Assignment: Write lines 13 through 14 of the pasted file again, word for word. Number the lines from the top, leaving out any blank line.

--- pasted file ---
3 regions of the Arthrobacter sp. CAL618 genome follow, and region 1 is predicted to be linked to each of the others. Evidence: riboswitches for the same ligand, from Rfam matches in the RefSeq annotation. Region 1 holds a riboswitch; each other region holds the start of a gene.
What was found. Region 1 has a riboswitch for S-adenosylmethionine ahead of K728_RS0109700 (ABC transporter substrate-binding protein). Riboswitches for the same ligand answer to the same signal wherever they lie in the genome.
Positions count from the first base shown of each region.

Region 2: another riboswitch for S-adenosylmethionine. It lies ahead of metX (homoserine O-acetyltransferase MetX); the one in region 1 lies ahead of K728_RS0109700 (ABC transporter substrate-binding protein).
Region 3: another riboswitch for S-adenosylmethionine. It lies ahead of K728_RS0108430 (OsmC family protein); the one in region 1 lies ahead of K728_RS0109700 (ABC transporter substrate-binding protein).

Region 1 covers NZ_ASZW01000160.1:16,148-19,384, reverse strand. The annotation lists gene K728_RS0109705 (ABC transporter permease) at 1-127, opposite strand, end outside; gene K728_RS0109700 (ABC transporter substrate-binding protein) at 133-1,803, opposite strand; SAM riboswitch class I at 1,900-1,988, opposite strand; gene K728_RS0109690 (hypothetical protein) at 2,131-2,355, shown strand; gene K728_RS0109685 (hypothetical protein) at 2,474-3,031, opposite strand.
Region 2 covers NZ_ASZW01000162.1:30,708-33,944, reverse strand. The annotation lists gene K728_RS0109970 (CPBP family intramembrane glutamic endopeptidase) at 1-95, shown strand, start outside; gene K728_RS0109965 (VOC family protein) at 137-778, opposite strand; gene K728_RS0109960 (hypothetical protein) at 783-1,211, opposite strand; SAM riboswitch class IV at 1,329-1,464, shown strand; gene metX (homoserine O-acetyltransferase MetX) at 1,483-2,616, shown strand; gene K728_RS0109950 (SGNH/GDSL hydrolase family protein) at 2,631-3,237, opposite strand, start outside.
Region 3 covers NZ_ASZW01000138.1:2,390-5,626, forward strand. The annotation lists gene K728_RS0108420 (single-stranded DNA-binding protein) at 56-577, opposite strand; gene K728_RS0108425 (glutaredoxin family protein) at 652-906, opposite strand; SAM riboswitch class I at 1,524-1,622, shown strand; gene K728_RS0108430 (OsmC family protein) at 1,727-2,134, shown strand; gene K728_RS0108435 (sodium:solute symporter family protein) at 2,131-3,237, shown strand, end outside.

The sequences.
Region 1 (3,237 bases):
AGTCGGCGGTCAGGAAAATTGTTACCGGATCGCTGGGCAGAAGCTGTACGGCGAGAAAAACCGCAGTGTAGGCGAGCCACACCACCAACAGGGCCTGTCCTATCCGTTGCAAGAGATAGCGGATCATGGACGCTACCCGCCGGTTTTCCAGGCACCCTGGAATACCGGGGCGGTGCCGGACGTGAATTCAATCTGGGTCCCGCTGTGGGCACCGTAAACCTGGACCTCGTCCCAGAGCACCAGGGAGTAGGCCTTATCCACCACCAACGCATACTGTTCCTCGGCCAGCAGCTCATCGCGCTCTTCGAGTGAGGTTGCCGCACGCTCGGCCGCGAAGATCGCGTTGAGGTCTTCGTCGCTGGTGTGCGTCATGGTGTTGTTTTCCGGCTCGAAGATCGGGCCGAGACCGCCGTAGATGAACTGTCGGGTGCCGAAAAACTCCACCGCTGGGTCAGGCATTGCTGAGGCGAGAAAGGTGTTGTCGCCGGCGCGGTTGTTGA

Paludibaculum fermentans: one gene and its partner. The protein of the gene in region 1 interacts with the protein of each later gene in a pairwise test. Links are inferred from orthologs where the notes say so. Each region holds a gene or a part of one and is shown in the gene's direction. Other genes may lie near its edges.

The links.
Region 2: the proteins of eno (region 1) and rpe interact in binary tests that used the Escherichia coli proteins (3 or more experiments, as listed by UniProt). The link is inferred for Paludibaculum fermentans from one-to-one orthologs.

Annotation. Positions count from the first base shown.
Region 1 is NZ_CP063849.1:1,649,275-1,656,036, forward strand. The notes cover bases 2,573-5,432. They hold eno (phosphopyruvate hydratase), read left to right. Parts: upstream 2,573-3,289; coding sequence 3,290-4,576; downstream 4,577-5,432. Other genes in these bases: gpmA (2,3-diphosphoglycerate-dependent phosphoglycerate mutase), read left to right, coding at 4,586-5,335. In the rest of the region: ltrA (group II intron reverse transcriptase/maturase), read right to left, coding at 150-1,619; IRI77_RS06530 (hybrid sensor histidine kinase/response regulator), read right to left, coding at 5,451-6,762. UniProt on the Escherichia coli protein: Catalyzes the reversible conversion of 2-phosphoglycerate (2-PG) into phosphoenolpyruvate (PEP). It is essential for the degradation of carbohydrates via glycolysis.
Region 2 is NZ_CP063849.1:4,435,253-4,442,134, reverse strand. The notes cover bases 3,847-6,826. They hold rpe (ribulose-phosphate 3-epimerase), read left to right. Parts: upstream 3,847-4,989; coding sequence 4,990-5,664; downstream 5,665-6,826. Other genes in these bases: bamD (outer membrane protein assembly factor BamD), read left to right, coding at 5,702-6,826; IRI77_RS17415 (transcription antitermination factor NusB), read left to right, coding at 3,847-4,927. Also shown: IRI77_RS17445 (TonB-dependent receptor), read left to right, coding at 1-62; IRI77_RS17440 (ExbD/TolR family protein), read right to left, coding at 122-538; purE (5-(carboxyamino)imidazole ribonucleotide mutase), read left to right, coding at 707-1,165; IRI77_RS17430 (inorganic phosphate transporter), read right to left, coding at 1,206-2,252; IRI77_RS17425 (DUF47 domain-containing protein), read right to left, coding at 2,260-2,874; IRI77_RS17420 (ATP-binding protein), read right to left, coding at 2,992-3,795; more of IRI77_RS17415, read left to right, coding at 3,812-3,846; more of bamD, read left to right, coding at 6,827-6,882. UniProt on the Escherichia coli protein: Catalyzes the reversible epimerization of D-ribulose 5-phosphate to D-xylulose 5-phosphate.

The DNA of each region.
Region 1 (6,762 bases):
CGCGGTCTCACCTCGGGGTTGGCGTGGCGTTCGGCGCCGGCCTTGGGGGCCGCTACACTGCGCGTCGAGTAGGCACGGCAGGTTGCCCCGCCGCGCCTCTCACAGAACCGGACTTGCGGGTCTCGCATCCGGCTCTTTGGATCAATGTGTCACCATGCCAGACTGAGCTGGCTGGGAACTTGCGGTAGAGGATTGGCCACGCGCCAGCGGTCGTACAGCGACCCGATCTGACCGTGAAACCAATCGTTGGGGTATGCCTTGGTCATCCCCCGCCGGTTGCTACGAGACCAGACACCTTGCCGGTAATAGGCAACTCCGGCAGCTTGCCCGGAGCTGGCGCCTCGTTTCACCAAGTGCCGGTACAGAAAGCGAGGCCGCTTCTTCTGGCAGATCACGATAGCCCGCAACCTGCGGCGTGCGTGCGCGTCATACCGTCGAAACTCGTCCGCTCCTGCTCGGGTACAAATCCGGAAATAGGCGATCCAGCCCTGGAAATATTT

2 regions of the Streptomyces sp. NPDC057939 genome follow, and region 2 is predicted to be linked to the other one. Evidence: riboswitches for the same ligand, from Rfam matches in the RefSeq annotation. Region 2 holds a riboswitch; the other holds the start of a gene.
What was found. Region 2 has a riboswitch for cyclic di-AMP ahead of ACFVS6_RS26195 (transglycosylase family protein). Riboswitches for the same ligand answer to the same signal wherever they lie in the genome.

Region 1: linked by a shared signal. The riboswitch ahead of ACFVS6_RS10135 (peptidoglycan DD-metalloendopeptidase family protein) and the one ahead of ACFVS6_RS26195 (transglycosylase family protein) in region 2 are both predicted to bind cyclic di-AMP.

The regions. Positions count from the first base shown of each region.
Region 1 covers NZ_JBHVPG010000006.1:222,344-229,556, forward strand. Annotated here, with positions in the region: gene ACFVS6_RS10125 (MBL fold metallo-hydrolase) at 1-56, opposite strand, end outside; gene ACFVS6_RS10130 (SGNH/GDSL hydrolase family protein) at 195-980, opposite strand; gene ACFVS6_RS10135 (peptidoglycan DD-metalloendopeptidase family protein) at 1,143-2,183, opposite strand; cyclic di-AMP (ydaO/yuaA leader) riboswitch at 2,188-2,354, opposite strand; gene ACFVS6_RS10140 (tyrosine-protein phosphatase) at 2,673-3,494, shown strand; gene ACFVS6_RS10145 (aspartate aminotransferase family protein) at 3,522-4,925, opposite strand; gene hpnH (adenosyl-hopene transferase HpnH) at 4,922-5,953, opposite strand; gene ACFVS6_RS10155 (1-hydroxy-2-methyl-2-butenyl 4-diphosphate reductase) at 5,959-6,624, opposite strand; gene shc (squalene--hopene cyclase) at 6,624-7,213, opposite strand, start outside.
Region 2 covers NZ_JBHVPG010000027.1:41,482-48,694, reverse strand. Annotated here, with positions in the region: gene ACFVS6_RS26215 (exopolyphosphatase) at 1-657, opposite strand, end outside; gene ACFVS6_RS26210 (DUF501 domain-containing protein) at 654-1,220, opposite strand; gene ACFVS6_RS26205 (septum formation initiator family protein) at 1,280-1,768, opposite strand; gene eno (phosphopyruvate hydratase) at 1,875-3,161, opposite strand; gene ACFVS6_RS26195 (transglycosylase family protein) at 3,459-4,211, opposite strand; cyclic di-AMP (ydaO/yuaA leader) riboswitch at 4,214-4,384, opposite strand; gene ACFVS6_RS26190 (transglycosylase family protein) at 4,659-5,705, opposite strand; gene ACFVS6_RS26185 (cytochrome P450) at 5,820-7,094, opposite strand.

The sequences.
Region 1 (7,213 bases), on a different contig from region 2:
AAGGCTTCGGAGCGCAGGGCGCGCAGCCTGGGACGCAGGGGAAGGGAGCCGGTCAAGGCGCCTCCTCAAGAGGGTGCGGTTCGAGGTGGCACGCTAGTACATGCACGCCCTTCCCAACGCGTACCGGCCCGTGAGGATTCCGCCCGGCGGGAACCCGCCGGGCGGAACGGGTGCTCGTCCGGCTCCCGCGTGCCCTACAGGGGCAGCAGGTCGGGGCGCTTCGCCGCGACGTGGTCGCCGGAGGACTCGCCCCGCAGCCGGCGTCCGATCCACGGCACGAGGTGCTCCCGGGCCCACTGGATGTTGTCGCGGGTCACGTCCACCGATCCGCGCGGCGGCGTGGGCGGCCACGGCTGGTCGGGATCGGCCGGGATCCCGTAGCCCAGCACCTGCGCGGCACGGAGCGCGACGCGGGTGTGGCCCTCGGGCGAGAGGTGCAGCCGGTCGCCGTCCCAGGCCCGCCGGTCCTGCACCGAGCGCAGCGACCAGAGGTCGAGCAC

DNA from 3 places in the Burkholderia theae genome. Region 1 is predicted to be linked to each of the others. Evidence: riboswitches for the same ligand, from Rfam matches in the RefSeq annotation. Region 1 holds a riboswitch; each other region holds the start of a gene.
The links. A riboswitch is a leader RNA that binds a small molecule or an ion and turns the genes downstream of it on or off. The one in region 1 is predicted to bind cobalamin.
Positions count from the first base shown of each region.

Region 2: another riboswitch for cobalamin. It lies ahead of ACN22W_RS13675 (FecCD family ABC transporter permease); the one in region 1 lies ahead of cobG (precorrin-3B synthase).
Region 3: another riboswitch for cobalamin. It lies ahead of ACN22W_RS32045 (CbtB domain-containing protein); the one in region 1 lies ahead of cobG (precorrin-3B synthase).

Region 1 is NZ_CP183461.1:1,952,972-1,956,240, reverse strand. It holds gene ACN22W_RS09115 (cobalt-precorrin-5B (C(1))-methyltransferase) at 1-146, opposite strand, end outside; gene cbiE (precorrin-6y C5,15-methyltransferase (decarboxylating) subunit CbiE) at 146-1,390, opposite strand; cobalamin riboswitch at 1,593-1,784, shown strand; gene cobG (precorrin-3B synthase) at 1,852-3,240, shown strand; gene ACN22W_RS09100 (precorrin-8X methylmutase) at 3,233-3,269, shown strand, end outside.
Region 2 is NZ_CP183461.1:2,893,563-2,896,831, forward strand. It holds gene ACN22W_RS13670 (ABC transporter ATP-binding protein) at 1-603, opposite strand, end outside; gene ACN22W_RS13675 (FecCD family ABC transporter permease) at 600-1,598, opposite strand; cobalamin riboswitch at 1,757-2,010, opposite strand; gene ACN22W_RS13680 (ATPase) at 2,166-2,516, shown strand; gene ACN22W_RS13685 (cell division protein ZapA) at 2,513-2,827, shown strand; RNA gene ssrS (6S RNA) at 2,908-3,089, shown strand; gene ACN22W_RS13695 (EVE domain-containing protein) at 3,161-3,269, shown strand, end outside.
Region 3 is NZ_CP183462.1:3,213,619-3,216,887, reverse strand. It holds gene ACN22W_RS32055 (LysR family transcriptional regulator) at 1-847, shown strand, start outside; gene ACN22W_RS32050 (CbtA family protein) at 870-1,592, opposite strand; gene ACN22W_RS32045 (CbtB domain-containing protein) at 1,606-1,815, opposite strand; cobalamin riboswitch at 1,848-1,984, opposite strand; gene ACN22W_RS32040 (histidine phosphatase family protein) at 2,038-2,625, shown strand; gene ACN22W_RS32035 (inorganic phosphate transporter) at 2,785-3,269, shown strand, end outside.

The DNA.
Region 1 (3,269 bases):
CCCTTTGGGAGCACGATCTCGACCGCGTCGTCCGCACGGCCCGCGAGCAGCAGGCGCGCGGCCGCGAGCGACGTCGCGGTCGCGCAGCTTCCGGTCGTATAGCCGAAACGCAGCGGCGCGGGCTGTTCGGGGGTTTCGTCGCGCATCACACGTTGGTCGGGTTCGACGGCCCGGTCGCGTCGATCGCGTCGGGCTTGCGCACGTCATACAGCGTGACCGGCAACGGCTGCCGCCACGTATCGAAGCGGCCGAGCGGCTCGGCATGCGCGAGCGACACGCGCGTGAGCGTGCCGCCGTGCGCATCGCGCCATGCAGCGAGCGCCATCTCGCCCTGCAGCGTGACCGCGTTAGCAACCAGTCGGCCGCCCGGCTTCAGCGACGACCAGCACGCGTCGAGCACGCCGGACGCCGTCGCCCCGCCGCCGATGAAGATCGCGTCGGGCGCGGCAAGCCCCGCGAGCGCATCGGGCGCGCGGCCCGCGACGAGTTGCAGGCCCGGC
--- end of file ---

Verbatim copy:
The links.
Region 2: the proteins of eno (region 1) and rpe interact in binary tests that used the Escherichia coli proteins (3 or more experiments, as listed by UniProt). The link is inferred for Paludibaculum fermentans from one-to-one orthologs.